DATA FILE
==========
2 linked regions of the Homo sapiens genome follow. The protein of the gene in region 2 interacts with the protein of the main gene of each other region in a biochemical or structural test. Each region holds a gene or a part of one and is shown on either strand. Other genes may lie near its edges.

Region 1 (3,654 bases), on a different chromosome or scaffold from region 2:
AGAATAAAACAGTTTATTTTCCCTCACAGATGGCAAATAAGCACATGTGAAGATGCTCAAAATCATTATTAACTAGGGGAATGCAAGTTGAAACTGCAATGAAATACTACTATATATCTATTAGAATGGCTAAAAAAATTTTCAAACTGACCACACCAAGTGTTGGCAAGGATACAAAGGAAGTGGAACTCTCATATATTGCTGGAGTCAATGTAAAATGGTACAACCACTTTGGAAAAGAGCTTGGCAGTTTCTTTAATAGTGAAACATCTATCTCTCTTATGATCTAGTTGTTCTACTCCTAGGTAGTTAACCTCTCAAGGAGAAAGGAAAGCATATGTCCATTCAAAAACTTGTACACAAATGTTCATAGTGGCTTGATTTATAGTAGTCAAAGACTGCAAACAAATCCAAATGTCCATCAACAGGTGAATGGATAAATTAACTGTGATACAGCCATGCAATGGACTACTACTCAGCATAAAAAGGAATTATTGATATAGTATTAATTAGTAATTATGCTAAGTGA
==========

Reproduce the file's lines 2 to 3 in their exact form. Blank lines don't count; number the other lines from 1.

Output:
Region 1 (3,654 bases), on a different chromosome or scaffold from region 2:
AGAATAAAACAGTTTATTTTCCCTCACAGATGGCAAATAAGCACATGTGAAGATGCTCAAAATCATTATTAACTAGGGGAATGCAAGTTGAAACTGCAATGAAATACTACTATATATCTATTAGAATGGCTAAAAAAATTTTCAAACTGACCACACCAAGTGTTGGCAAGGATACAAAGGAAGTGGAACTCTCATATATTGCTGGAGTCAATGTAAAATGGTACAACCACTTTGGAAAAGAGCTTGGCAGTTTCTTTAATAGTGAAACATCTATCTCTCTTATGATCTAGTTGTTCTACTCCTAGGTAGTTAACCTCTCAAGGAGAAAGGAAAGCATATGTCCATTCAAAAACTTGTACACAAATGTTCATAGTGGCTTGATTTATAGTAGTCAAAGACTGCAAACAAATCCAAATGTCCATCAACAGGTGAATGGATAAATTAACTGTGATACAGCCATGCAATGGACTACTACTCAGCATAAAAAGGAATTATTGATATAGTATTAATTAGTAATTATGCTAAGTGA